You may be wondering, “what does heritage have anything to do with sustainable development?”. With tomorrow being World Heritage Day, I thought this is the best time to answer this question. However, before we do that, we need to understand why heritage is important and what is the significance of having an entire day dedicated to celebrating it.
World Heritage Day’s Origin Story
Heritage plays a crucial role in helping us understand our ancestral history. It gives us insights into how our societies behaved in the past and how they have evolved over the years. In doing so, heritage has become the cornerstone of our cultural identity, highlighting our values and traditions. Utilising this rich heritage, we can explain why we are the way we are.
Most commonly, when people think of heritage, they think of historical sites and monuments like the Taj Mahal or the Sistine Chapel. Those are our tangible heritage sites, which largely consists of buildings and artefacts. There are two more types of heritage categories, the natural and the intangible. The natural heritage sites include our rivers, forests, native wildlife, birds and animals. The intangible heritage consists of our festivals, music, dance, folklore, knowledge, skills, etc.
To recognise the importance of heritage, on April 18th, 1982 the International Council on Monuments and Sites (ICOMOS) proposed to United Nations Educational, Scientific and Cultural Organization (UNESCO) that the world should celebrate 18th April as International Day for Monuments and Sites, also known as World Heritage Day. UNESCO’s general assembly acknowledged this proposal in 1983, making this year the 37th anniversary of World Heritage Day. The day is to remind everyone about the diversity of cultural heritage that exists, the continued efforts needed to protect and preserve it and to draw awareness regarding its current state of vulnerability.
Sustainable Development: Shared Cultures, Shared Heritage, Shared Responsibility
Now that we know why heritage is so precious to us, let us explore what role it plays with regards to sustainable development. We will begin by inspecting World Heritage Day 2020 theme. This year the theme emphasises on the concept of “Shared Cultures, Shared Heritage, Shared Responsibility”. The idea is to showcase that everyone’s heritage is interconnected and that we share similar values and responsibilities when it comes to avoiding conflict and safeguarding for our environment. This is the core principle of sustainable development, that everything is interconnected, and only by working together can we achieve sustainability.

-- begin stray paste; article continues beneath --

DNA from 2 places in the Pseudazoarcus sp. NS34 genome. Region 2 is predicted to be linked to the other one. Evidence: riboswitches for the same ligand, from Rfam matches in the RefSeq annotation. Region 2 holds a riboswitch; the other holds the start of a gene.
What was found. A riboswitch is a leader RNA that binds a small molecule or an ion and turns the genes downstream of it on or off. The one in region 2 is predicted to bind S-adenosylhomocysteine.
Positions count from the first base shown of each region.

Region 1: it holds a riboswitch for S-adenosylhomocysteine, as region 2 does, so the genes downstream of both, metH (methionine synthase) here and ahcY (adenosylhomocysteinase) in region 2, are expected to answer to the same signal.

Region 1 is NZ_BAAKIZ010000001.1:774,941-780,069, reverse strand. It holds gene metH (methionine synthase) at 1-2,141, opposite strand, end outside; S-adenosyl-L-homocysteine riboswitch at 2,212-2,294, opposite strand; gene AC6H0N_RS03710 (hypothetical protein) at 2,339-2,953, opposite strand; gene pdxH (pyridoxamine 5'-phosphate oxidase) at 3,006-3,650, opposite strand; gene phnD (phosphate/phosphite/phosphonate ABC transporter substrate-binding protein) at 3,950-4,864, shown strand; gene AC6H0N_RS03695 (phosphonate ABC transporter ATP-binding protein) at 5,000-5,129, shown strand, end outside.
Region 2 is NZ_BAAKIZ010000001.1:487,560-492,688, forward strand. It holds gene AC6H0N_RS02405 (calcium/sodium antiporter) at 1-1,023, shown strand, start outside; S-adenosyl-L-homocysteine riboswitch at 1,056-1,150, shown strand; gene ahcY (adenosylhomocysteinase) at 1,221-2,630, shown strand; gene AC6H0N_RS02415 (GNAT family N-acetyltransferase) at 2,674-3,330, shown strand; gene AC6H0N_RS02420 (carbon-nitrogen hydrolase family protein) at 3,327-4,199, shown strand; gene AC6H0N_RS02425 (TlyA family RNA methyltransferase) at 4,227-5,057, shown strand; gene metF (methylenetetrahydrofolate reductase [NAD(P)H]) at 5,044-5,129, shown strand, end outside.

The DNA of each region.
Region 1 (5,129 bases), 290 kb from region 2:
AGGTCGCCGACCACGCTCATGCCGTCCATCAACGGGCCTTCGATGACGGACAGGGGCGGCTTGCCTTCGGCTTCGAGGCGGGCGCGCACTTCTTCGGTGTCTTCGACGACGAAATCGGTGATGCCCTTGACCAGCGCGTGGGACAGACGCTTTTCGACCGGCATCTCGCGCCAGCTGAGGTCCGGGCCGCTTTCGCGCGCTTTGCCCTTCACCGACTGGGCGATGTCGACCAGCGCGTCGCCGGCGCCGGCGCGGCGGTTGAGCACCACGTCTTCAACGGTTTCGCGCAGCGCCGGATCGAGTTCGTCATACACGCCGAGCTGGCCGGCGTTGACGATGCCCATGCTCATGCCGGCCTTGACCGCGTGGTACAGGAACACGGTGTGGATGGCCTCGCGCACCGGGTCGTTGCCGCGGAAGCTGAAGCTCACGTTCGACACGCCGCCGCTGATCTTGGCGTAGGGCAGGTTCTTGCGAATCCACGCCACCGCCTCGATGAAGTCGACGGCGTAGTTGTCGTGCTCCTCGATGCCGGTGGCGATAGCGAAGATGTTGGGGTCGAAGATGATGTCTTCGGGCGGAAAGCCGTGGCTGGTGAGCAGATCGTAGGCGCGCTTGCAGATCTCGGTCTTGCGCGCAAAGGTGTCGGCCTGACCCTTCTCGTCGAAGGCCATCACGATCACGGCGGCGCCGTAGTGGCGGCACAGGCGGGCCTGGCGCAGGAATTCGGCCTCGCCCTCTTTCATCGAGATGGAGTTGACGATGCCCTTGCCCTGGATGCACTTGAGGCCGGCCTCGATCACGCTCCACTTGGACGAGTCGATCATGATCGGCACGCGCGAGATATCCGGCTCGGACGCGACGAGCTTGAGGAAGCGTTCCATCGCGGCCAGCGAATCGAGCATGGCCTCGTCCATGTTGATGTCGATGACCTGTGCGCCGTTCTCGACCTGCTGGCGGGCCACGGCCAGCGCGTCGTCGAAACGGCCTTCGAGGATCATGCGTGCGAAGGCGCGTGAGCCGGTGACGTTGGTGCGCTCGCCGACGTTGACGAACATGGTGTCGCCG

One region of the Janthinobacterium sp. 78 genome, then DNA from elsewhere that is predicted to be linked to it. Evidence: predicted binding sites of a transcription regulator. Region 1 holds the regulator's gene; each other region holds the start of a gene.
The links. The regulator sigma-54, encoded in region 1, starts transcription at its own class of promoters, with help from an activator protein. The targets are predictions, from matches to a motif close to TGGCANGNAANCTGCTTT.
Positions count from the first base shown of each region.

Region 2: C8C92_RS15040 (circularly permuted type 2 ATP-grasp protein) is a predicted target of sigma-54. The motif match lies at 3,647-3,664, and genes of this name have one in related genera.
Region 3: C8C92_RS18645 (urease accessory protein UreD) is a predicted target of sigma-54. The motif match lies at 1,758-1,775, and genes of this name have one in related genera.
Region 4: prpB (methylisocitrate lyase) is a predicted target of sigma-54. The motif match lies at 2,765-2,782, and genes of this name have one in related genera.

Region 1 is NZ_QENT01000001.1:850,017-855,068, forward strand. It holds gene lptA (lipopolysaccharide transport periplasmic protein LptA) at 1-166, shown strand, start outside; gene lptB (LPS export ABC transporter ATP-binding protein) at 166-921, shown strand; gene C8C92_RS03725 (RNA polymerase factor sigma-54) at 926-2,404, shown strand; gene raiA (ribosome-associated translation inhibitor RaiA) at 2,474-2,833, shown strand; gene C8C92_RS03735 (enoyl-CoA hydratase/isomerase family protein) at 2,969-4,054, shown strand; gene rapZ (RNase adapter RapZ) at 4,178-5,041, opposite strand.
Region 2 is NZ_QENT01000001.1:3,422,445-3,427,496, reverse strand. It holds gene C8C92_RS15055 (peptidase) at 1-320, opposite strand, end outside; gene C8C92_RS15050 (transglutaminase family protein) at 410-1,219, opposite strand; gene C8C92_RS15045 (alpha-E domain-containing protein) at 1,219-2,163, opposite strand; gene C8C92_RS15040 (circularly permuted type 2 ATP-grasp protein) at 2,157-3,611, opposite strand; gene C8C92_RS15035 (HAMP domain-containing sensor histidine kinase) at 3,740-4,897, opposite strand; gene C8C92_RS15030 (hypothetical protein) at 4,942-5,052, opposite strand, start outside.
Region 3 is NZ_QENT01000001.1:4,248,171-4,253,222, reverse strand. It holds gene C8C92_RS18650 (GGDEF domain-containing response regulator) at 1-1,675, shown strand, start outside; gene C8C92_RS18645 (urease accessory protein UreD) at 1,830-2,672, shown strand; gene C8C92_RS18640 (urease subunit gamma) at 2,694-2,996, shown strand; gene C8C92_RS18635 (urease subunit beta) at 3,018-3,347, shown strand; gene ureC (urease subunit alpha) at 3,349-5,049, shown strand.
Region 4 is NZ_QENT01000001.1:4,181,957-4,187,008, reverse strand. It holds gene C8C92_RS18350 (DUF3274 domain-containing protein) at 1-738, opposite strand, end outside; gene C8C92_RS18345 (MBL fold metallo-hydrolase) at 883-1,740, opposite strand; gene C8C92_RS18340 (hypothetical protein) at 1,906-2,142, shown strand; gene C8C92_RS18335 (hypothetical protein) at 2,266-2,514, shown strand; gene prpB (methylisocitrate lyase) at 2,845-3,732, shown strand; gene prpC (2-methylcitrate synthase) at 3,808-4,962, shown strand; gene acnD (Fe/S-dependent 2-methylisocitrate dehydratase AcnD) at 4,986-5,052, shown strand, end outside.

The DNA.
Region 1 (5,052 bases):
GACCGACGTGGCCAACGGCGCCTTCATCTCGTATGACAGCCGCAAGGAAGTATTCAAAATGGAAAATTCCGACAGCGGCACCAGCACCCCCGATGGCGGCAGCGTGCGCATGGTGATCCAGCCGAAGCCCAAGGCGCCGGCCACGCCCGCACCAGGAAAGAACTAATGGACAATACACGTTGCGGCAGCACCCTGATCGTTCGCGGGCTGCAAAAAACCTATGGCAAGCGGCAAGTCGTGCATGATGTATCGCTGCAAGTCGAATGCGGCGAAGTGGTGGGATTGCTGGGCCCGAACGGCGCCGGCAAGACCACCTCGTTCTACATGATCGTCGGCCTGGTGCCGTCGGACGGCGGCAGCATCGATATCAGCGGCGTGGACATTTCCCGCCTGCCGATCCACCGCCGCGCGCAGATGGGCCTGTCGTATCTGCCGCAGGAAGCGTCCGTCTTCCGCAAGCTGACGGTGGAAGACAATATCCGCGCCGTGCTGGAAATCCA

Aside from this year’s theme, conserving our heritage sites has an impact on all the three pillars of sustainability – environmental, social, and economic. Starting with the environmental pillar, a large portion of our heritage sites are natural heritage sites. Preserving these sites means protecting our biodiversity, strengthening our adaptability to climate change and natural disasters, preventing environmental degradation and exploitation of our natural resources. Heritage helps us recognise that humans have always co-existed with nature and not away from it.
Social development is at the heart of heritage conservation. The category of intangible heritage exists today because of the hard work from indigenous people and local communities in protecting cultural knowledge. They have passed this knowledge down to countless generations. Moreover, if heritage sites are maintained well by enhancing the quality of life and wellbeing around the site, it can potentially alleviate poverty and inequality. Finally, heritage sites are an important resource for economic development. They are a hotspot for tourism and if done right can generate additional jobs for the local community.
So, the answer to the question, “what does heritage have anything to do with sustainable development?”, is everything. Apart from contributing to all the three pillars of sustainability, heritage sites provide intangible value to human well-being. Imagine a world without Machu Pichu, the Great Barrier Reef, Galápagos Islands, Serengeti National Park, Sundarbans, or the Ajanta Caves. How incredibly depressing would that be? Our culture and tradition of heritage gives us a sense of wonder, joy, and inspiration. Therefore, we must protect and preserve them. I am going to end this blog with a quote from Getano Lui, Jnr, who perfectly articulates the importance of heritage: “Maintaining one’s culture, values and traditions is beyond price.“
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